Between such high-profile game works, Hosoe continued to engage in independent activities with three units. He developed the Sampling Masters sound with a series of electronic albums released under Troubadour Records; the initial trilogy of these albums took listeners on journeys through contemporary Asia and outer space, while a fourth featured a continuous 50 minute rave emulating a discotheque. Also enjoying modest success with Manikyua-Dan, he penned several more pop albums with them, including a radio series and Maninology. It was through this band that he also started to cover anime theme songs, notably on Anime de Pon and Majokko de Pon. Also wanting to cover music by one of his long-term favourites, Yellow Magic Orchestra, he established the group Oriental Magnetic Yellow with Aihara, Sano, and Hiroto Sasaki, taking the role of Haruomi Hosono himself. Though he found covering and imitating the band’s music surprisingly difficult, he produced a succession of well-rounded releases with the group. However, he considers the masterpiece of his original albums to be 2197, where 12 artists provided conveyed their fascinating interpretations of how the world would be in 200 years time.  

During his time at Arika, Hosoe was given permission to work on several projects for other game companies. On LightWeight and Square’s Bushido Blade, Hosoe contrasted his other fighting scores with a meditative period score featuring traditional Japanese instruments. He channelled electronic influences more on his other works for the publisher, Escape’s Driving Emotion Type-S and Positron’s Internal Section. An intensely colourful shooter, the latter featured a colourful yet urbanised score written specifically to be in synch with the pulsation of the tube gamers travelled in. His services were also outsourced to Noise and Nintendo on Custom Robo; for this project, he particularly enjoyed underscoring the title’s elaborate story while exploring Nintendo’s particular hardware. Having also gained a reputation as a desirable arranger, he also made contributions to the album releases for Fighters’ Impact, The Season of L, StarSweep, DeviceReign, and Yukyu Gensoukyoku 3. The much-demanded composer concluded his time at Arika by co-composing Street Fighter EX3 and Tetris: The Grand Master 2.

After close consideration, Hosoe decided to leave Arika in to form his own company. Founded on February 14, 2000, SuperSweep would have two main arms. As a record label, it would succeed Troubadour Records and publish a range of original, soundtrack, and remix albums. As a music production company, it would be contracted to work on various games in composition, arrangement, sound design, voice recording, and manipulation roles. Hosoe took on previous collaborators such as Ayako Saso, Yousuke Yasui, and Zunba Kobayashi to ensure the company would be a versatile and productive one. As the president the company, he found himself burdened by more administrative and management responsibilities than before. He nevertheless continued to cultivate his talents as an electronic composer, notably creating the Sampling Masters album Never Float, the Manikyua-Dan compilation Dokidoki Memorial, and the final Oriental Magnetic Yellow release Nancy Boys at the start of the millennium. It was the start of a major new era for the artist and businessman.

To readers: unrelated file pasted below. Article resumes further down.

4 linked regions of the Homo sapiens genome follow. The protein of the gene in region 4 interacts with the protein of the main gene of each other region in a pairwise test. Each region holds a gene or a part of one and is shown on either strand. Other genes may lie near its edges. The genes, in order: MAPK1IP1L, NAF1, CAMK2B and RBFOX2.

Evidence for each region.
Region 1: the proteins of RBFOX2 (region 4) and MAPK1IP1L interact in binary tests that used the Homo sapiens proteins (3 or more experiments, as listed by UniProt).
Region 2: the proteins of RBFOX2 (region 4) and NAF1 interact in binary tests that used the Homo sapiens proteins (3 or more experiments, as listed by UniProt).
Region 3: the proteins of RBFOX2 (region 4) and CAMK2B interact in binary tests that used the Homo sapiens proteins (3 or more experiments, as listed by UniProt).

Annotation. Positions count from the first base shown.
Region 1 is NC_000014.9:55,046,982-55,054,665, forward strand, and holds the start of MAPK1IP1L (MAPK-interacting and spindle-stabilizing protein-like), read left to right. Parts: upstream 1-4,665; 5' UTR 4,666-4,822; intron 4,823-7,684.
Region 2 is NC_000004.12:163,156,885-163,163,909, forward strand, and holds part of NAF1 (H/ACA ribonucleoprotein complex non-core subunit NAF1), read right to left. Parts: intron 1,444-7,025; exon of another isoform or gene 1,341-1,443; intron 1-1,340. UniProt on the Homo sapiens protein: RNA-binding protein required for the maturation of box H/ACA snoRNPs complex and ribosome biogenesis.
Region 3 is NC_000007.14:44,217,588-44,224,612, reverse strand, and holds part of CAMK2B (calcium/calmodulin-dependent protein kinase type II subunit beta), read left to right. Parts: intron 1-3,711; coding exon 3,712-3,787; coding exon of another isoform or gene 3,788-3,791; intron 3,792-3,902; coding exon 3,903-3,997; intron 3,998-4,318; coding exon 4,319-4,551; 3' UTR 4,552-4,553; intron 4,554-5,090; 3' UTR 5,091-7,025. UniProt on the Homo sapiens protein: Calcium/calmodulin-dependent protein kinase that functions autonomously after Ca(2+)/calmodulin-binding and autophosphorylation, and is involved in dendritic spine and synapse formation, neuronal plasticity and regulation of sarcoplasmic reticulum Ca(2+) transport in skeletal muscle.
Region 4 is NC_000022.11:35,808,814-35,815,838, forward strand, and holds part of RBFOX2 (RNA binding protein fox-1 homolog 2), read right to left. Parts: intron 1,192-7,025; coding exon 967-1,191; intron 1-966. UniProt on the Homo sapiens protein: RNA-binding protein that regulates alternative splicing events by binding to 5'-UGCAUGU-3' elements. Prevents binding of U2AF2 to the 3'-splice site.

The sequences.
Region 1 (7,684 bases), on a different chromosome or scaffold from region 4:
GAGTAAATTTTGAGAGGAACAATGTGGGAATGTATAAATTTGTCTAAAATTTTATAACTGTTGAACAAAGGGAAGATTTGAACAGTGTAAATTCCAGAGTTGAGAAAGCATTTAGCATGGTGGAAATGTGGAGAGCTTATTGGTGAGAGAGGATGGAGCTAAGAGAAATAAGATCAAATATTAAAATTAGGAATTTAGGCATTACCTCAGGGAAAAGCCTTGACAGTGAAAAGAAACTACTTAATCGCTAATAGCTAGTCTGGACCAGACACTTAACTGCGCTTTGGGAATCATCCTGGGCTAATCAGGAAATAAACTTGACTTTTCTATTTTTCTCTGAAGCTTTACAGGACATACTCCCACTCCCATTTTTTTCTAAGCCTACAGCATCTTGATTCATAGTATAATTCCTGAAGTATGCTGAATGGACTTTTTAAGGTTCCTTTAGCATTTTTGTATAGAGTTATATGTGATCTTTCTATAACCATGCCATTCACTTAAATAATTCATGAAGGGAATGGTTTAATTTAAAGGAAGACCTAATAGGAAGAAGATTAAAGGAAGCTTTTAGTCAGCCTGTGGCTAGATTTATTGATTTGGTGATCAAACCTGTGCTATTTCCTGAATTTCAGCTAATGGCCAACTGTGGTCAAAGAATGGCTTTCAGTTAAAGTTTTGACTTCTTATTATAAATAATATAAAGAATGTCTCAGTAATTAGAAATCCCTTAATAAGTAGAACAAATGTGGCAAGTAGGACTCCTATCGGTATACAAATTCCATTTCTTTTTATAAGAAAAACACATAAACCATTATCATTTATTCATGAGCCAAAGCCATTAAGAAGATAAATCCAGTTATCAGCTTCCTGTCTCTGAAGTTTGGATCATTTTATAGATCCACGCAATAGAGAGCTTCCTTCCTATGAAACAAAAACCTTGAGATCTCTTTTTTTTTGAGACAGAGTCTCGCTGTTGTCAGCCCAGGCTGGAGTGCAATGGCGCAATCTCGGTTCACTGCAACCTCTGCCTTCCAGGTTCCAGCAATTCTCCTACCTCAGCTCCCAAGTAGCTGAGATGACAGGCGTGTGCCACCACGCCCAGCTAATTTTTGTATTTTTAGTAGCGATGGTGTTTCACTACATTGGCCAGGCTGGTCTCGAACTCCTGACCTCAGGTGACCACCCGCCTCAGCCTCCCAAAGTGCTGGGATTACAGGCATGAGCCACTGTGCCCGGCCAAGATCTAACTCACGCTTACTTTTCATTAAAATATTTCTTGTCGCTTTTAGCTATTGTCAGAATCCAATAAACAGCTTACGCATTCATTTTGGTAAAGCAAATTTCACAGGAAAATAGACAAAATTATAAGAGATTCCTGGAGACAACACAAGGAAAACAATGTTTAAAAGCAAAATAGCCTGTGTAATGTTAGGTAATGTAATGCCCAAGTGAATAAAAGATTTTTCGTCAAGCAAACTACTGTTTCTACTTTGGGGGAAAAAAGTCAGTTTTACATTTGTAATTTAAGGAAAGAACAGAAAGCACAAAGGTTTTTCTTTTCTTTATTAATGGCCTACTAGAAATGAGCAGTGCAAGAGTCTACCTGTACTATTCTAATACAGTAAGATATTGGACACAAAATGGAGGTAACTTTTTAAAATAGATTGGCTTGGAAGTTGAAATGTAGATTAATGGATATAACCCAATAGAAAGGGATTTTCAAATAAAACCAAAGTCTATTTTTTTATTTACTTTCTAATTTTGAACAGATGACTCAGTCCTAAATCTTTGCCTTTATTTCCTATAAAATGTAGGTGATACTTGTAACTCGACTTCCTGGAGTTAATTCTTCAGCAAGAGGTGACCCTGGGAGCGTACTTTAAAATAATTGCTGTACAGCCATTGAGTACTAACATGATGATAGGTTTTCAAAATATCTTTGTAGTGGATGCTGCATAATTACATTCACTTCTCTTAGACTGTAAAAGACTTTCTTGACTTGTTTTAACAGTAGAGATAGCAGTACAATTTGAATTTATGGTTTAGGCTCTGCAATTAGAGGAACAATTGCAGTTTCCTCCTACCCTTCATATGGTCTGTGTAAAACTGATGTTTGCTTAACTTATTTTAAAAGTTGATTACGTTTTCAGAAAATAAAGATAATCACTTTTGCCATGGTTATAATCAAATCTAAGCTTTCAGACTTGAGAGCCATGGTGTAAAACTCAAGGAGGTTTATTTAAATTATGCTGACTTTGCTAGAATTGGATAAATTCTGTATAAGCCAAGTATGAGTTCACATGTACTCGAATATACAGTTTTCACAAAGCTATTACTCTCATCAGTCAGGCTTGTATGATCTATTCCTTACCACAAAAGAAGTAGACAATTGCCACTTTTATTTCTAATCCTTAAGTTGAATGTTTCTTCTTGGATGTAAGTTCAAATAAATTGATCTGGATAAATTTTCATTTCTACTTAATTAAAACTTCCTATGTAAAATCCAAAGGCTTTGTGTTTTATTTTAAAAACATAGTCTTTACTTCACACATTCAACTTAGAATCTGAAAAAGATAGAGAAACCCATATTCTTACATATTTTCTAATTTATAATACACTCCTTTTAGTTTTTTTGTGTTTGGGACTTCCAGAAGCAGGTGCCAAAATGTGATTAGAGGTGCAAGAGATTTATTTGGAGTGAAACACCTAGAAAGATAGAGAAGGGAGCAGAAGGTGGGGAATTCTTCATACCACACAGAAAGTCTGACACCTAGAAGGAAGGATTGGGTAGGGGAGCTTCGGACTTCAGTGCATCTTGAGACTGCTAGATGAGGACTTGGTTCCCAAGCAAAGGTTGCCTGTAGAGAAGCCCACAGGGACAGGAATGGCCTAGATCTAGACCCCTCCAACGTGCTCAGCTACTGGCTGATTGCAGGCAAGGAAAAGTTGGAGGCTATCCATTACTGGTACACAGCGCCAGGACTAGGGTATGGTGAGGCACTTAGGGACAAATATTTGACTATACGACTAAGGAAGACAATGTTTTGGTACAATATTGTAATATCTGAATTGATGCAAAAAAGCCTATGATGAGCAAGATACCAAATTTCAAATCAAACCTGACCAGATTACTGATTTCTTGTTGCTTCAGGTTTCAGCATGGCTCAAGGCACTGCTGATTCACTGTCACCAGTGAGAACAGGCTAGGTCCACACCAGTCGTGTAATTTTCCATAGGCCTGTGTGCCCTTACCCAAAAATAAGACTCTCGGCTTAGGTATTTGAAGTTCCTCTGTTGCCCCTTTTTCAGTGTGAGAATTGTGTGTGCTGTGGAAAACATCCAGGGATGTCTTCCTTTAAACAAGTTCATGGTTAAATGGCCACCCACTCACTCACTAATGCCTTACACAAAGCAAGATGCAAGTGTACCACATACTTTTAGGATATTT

During the first years of SuperSweep, Shinji Hosoe expanded his clientele. Despite his departure, he was asked by Arika to produce the score for two rhythm games, Technictix and Technicbeat. The titles provided unique challenges, given he needed to carefully accommodate the rhythm of the gameplay and the specifications of the hardware; he nevertheless persevered to produce a diverse and entertaining score, incorporating numerous classic remixes into the Namco-published sequel. At the company’s request, Hosoe also pioneered the scores for Mega Man Battle Network Transmission and a mahjong title. Simultaneously cultivating his relationship with Noise, he served as the sound director of Custom Robo V2 and Custom Robo GX. He also accepted requests to work on smaller titles, many of them developed by his old friends. These ranged from the electronic scores to indie games such as Prodigy Racing and Goro Explosion, to theme songs for bishoujo games by Will and Stone Heads, to browser and mobile adaptations of franchises such as Earth Defense and Starblade. Regardless of the budgets, Hosoe efficiently delivered goods meeting the specifications.